As you get older and relationships start becoming more serious and possibly even lifelong, those romantic relationships take priority over your friendships. This doesn't mean your friends aren't important, it just means that you all have other people to look out for now as well.

7. Hanging out is more chill

Hanging out in your early 20s: Text each other plans late in the afternoon. Meet up to pre-game, and get ready together around 8. Go out to the bar or club around 10:30 or 11. Stay out all night long. Stumble into bed any time between 2 a.m. and 5 a.m. Nurse hangovers while comparing stupid drunk moments. Repeat the next night.

Hanging out in your late 20s: Finally manage to make solid plans three weeks in advance after having to reschedule at least twice. Meet up for dinner, or head to someone's apartment for wine around 6 or 7. Eat, drink, and talk about everything for hours. Go your separate ways any time between 11 p.m. and midnight. Hug goodbye, and resolve to see each other soon instead of waiting an entire month because OMG how did you even go that long to begin with?! Repeat in another month.

8. You don't tell each other everything anymore

Throughout high school, college, and your early 20s, your close friends are probably the people you go to for everything, whether it's to talk about relationship problems, get advice, or just vent about annoying things at work. And while you still talk about TMI topics in your late 20s, you don't reveal quite as much. If you're in a serious relationship, you don't divulge as much info about fights or sex. You probably have work friends to complain to about work, so your other friends may not know the details there either.

9. You don't really feel the need to add new friends

Unless you've moved to a new place where you don't know anyone or you're feeling extra lonely, you usually don't spend your late 20s searching for new friends. It's not that you would turn down a new friend if the opportunity came up, but if you already have a close knit group, you're more likely to just stick with them at this point rather than actively search for new besties.

10. Fun events begin to seem like obligations

Your BFF's birthday in your early 20s: Weeks of planning go into the celebration. It's not a birthday night — it's a birthday weekend. You count down the days. You do a fancy dinner. You go out, you rage hard, you buy her all the shots. When it's over, you count down the days until the next friend's birthday celebration.

Your BFF's birthday in your late 20s: You almost dread the plans that are inevitably going to happen. You get the Facebook invite. You try to think of a way to get out of it. You realize you have to go out. You get brunch or dinner, you actually have fun, you miss your college days. Then you go back to dreading social interactions.

11. You realize who is really worth your time

We're more likely to put up with bad friends or frenemies throughout high school, college, and our early 20s, when we kind of enjoy the drama. But by the time we're in our late 20s, we're over it. We don't want or need toxic friends. We weed out the fake people, and we hold onto the people who are actually there for us. And it feels great.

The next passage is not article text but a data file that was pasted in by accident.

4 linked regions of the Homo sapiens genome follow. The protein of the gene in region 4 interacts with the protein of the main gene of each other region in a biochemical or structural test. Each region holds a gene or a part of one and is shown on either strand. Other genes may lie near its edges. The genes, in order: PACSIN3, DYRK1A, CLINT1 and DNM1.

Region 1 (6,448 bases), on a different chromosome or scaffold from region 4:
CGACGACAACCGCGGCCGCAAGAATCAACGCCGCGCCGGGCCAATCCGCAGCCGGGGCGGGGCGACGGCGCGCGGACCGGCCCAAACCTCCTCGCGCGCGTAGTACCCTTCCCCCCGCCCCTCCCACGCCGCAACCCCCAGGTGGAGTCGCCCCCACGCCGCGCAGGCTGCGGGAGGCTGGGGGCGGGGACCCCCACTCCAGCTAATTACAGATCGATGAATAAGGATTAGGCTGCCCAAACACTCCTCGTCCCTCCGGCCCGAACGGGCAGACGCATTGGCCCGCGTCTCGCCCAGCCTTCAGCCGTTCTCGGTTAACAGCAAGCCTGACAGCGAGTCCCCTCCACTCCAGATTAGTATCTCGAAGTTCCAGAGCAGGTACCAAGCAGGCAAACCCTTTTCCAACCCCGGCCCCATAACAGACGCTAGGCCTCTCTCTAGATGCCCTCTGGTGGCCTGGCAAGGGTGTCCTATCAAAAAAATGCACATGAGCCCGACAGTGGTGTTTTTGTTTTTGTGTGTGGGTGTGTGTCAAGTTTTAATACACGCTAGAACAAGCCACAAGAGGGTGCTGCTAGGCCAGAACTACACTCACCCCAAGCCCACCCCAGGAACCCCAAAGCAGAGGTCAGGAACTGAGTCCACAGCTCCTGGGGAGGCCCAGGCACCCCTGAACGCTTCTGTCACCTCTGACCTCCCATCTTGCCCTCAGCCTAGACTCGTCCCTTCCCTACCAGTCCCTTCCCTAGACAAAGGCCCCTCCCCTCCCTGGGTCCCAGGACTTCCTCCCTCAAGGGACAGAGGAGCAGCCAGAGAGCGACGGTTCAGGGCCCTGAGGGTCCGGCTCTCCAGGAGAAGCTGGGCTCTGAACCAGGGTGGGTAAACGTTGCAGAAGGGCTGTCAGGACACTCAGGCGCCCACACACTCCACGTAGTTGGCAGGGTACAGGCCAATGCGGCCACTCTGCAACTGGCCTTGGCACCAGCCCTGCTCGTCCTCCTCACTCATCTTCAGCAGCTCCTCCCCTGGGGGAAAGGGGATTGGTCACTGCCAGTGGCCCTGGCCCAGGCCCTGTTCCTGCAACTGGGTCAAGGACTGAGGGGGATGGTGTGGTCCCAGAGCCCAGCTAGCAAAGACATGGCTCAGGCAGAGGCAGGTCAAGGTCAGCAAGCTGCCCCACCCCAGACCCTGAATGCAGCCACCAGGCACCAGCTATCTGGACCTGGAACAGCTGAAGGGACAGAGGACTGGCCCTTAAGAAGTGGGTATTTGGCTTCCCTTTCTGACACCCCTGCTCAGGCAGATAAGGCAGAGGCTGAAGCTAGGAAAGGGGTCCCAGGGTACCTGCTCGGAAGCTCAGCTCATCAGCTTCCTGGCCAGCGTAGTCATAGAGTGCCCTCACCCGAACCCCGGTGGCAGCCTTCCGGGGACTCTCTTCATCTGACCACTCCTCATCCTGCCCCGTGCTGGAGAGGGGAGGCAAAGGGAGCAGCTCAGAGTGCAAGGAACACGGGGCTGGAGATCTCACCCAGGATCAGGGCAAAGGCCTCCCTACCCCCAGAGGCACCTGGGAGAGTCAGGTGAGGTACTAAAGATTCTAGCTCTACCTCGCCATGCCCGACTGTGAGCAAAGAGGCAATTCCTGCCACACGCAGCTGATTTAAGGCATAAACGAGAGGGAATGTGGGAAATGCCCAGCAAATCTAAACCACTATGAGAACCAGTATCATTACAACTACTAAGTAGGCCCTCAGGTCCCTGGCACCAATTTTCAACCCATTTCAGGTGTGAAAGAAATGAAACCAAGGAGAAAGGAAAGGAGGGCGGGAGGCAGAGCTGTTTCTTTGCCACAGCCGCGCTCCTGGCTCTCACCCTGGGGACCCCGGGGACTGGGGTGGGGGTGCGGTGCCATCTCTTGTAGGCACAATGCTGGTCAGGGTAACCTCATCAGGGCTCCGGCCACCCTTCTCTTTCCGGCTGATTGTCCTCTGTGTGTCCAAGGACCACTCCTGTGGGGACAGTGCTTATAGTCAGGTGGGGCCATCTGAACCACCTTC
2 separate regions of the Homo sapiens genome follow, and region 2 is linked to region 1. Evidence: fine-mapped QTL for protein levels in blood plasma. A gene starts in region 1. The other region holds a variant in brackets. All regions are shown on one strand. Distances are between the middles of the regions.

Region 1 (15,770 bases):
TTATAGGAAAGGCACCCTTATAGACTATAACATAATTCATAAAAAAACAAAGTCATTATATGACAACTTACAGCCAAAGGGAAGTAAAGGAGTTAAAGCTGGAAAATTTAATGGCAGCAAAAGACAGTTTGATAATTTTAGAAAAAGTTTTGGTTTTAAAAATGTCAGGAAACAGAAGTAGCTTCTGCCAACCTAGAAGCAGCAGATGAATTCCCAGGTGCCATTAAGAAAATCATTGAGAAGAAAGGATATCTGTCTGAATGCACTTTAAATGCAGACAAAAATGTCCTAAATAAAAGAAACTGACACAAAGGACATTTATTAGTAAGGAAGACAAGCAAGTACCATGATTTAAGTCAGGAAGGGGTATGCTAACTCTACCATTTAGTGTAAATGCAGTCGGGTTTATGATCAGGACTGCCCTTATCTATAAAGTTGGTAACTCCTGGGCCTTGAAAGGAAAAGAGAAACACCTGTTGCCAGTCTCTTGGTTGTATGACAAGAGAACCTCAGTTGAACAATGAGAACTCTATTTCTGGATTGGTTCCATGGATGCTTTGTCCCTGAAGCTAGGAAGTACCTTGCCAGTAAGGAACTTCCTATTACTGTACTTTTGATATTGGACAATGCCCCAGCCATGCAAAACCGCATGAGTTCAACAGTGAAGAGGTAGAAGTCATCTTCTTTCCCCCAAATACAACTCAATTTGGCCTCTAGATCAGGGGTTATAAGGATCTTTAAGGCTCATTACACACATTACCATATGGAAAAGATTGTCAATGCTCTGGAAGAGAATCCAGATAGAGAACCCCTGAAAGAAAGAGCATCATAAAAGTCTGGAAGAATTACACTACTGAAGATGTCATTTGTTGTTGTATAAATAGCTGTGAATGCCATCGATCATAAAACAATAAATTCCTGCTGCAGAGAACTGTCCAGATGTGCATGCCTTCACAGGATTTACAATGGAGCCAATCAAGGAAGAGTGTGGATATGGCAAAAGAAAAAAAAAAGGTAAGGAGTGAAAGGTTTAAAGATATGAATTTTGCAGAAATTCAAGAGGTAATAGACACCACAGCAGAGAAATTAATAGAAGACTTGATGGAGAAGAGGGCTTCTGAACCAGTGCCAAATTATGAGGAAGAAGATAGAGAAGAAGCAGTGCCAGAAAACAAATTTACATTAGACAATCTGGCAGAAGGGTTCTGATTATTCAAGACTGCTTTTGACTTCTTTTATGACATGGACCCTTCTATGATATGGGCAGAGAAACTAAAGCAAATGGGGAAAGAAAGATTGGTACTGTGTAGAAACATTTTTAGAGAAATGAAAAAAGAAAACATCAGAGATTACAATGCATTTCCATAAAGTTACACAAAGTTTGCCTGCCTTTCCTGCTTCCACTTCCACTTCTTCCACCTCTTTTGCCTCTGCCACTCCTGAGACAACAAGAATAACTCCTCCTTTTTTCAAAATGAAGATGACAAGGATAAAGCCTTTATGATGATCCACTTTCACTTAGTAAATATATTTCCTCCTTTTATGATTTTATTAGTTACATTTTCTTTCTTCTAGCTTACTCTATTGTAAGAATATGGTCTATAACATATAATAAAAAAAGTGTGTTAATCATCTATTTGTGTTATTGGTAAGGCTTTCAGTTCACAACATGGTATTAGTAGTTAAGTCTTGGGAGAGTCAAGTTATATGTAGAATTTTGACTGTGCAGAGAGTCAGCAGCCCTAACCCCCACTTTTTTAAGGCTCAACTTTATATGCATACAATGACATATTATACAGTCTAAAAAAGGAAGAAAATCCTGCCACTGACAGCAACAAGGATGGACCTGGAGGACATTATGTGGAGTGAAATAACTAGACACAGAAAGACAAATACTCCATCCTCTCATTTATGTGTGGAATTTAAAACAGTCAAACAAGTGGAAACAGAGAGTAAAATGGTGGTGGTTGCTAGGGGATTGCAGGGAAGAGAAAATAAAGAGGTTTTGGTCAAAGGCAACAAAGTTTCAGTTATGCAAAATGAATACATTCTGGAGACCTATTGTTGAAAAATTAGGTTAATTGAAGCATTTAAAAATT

12. Getting a group together is close to impossible

Getting together with one friend or two friends is hard enough as it is. Getting together with your entire squad? Yeah, it's damn near impossible. If it happens, it takes weeks to months of planning, and I guarantee one person cancels at the last minute.

13. You accept the bad

In your late 20s, you get to a point where you accept the fact that your friends each have their bad habits. You have a moment where you realize that you can either accept those bad qualities and deal with them, or you can just stop hanging out with this person. If the good wins over the bad, you usually just accept it because by now you know that no one is perfect.

14. Everyone's friendship is tested with weddings

As friends get married and bridal parties come about, things get... weird. Some people get strangely competitive. Others offer no help, and make everyone angry. Some friends don't get asked to be bridesmaids, and refuse to forgive the bride. Some friends disagree on all of the planning. Others refuse to put money in. Weddings are awesome, but bridal parties are scary — even with the people you know best.

15. Girls' weekends are more expensive

Now that you guys are out of college and, ideally, making more money, little trips are pricier — but they're also few and far between. Forget wild spring break trips, or spontaneous weekends going somewhere to party. A girls' trip is carefully planned, spent in a nice location, and while it probably involves drinking, it also involves a lot of relaxing.

16. You realize the friends you still have will be friends forever

While your friends may not be your first priority anymore, they are still very important. And even though you guys might fight or disagree sometimes and you might go months without hanging out, you still know that you've made it this far — and you'll probably be friends forever. And it's pretty great to know that they'll always have your back.